Learning what other women have experienced, and what they have done about it, can help you with your own situation. Below are stories by women who have
experienced painful intercouse and/or difficult entry.
I was referred to you by my OBGYN. She highly recommended you for my problem. I did my yearly Pap exam today. It's usually uncomfortable for me and
some years I just avoid the exam altogether. I was surprised to hear my doctor say that I have vaginismus. I have never heard of this, so I did some research and decided to call you like she'd
recommended. I am pretty happily married but my sex life with my husband is a struggle for me. Sex hurts, it's hard to do intercourse and I don't enjoy it. I have been married for 8
years!!!! Why am I having this problem and what do I do about it?
I'm almost 30 and have been dealing with vulvar pain for the past 5 years. I've seen 3 - 4 different doctors and a therapist, tried lots of
medicines and am still looking for solutions. I am getting pretty down about this and
it'saffecting my relationship with my boyfriend.
New clients always welcome.
Please email Mary or
I have severe pain in the 5-7 o’clock area of the introitus (the skin just
inside and surrounding the vaginal opening). The pain occurs when I touch that area with my fingers, on vaginal exam by my doctor and on any
attempt at intercourse. My relationship with my partner has become very strained because we are unable to have intercourse. When we try there's
severe pain and we stop. I have not experienced any problems like rape or incest. My relationship is very good in all the other areas. My family
was very open about sex and I am very comfortable talking about sex.
I am a 26 year old woman from India in a happy arranged marriage for two years. We have postponed trying to get pregnant for 1 ˝ to 2 years and
now want to get pregnant. In fact, our families are asking a lot about when there will be a grandchild! And our friends are all having babies for a few
years now. They ask, too. I get aroused and lubricated but we have always skipped intercourse because the penis just does not go in. It hasn't
really mattered until now as we were able to find pleasure with one another and were not trying to get pregnant. However, I'm starting to feel lots of
pressure to start our family soon and am losing confidence that intercourse will ever happen. I recently went to my first visit for Gyn exam and the
doctor could not complete the exam for the same reason of my body being tight down there. I have also tried using tampons but was too scared to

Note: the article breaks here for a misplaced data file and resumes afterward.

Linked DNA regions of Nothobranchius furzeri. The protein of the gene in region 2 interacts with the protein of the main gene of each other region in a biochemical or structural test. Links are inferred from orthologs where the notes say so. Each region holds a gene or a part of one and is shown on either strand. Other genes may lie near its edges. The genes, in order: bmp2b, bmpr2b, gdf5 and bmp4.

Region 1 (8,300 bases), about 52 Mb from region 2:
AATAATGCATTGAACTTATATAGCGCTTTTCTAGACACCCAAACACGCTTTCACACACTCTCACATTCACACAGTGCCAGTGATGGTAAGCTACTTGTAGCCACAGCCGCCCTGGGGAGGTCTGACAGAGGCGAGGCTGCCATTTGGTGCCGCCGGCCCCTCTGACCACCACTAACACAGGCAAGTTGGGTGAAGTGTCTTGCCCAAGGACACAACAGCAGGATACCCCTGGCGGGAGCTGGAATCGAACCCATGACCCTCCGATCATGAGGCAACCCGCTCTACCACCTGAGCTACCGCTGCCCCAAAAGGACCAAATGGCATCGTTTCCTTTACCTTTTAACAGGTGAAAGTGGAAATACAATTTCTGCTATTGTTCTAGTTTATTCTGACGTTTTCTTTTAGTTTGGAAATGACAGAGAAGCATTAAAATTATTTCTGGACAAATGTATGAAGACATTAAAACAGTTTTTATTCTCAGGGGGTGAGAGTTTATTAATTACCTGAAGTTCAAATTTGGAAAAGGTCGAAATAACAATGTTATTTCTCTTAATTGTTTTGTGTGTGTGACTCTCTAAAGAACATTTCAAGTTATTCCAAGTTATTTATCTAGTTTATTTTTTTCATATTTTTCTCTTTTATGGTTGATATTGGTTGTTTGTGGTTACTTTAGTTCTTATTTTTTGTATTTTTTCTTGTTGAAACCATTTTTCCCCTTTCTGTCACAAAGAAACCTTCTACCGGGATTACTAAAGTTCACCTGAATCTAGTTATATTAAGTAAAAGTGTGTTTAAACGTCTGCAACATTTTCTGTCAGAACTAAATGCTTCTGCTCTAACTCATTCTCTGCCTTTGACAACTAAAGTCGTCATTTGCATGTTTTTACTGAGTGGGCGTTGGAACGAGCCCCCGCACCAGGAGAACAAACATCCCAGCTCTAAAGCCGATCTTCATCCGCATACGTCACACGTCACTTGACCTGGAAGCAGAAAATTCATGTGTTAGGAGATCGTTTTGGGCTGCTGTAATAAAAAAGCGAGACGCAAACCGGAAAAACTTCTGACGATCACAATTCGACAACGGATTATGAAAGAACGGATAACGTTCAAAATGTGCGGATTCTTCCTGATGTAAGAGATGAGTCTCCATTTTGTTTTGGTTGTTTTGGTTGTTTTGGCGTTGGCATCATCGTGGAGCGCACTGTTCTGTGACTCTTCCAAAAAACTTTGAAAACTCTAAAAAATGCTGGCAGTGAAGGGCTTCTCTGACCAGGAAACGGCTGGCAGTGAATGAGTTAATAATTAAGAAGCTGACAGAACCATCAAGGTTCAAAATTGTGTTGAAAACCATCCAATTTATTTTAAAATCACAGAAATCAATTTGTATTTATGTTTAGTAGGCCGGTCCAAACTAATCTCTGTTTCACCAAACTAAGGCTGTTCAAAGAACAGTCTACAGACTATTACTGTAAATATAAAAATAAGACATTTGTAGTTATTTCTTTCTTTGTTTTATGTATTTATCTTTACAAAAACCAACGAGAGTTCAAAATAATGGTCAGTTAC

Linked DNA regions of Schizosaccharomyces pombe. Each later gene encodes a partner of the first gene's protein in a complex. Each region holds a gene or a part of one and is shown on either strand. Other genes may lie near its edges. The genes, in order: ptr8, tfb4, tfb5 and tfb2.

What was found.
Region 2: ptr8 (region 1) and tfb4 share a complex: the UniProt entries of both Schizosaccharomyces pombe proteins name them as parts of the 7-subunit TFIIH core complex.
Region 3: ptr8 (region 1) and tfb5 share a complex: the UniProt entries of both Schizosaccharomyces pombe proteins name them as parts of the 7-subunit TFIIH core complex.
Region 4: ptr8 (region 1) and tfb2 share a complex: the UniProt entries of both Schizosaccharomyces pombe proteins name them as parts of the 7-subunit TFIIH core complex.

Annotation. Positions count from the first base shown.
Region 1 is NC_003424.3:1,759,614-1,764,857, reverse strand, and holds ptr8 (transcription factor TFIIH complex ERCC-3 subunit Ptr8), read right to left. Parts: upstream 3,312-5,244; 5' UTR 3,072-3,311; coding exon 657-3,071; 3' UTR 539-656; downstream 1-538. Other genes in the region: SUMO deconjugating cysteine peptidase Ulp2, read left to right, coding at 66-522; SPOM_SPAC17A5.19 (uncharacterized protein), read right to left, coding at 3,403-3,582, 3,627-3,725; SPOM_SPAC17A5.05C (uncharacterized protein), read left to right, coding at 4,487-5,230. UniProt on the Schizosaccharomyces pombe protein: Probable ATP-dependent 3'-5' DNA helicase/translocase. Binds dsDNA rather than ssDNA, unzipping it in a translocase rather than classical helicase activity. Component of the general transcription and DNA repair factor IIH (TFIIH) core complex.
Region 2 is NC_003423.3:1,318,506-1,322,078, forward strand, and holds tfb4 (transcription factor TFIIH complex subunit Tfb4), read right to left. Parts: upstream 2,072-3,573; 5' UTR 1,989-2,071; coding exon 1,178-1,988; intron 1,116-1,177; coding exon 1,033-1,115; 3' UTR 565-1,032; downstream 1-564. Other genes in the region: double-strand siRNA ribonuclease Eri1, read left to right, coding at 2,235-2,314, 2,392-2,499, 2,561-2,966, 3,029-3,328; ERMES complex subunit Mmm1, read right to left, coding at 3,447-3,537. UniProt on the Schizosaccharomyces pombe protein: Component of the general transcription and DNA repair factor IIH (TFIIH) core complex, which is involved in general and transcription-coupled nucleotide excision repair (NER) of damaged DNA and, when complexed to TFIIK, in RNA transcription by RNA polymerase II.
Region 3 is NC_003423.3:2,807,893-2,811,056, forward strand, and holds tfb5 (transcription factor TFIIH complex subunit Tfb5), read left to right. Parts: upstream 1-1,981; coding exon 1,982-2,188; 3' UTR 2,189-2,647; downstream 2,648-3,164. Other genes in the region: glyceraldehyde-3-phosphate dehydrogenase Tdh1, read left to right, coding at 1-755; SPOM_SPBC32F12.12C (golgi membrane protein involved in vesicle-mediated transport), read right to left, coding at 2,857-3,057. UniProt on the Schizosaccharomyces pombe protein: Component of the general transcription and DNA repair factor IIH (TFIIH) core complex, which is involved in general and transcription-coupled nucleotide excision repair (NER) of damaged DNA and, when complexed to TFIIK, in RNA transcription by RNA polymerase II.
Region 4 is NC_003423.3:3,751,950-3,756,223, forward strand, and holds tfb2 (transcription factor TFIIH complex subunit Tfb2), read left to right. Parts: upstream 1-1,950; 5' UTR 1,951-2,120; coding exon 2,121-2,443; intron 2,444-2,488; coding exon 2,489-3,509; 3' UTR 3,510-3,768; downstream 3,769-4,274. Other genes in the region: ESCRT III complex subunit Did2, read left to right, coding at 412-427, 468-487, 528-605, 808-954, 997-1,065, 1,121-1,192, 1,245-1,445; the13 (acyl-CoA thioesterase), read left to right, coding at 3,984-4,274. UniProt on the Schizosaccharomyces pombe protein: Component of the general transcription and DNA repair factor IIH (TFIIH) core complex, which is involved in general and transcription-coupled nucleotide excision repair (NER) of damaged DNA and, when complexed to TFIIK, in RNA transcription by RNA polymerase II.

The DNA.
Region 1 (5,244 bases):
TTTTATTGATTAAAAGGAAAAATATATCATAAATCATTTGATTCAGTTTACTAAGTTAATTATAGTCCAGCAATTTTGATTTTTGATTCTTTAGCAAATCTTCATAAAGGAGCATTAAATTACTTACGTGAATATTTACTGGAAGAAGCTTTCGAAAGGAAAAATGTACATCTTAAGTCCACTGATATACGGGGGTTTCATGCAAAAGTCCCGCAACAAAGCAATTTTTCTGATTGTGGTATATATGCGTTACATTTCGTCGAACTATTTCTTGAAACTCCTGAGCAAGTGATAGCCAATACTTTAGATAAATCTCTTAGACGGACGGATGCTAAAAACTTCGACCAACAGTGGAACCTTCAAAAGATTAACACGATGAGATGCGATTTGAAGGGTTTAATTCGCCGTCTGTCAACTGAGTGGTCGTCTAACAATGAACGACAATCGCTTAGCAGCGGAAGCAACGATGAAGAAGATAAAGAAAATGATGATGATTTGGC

insert one and could not find where it should go. No one ever talked about sex in my family and there are still some things I might not know about how my body works.
Dealing with painful sex is a specialty for me. I have been working a lot with this for about 10 years.
I am a cognitive behavioral sex therapist.
- The cognitive means that how you think effects how you feel.
- The behavioral means I work a lot in a practical fashion...homework, talking, learning, reading...whatever helps you get to the goals you set.
When treating painful sex, I also usually work in an interdisciplinary format with a pelvic floor physical therapist, an MD, and pain management
specialists, as needed. It is important to note that some pain conditions can be successfully treated and that is the hope for all cases. Other
conditions are chronic and we work to better manage the pain. The goals in that case would be to reduce pain frequency and intensity while
improving individual and couple understanding / communication and adapt sexual / life functioning.
I am flexible in how often you need to see me. What type of treatment the problem needs, your time, finances and other factors help determine how
often we meet. If you are in a relationship, it is good if your partner can attend some or all sessions as long as that is a comfortable and useful approach for you.
The first session is often the hardest one to attend as many women feel some mixture of shame, guilt, pressure, frustration, embarrassment and/or
fear. Getting a good working definition or diagnosis of the problem can help reduce the sense of personal blame that many women feel when they
first come in. Establishing a comfortable working relationship between the therapist and the client helps the process work better as well.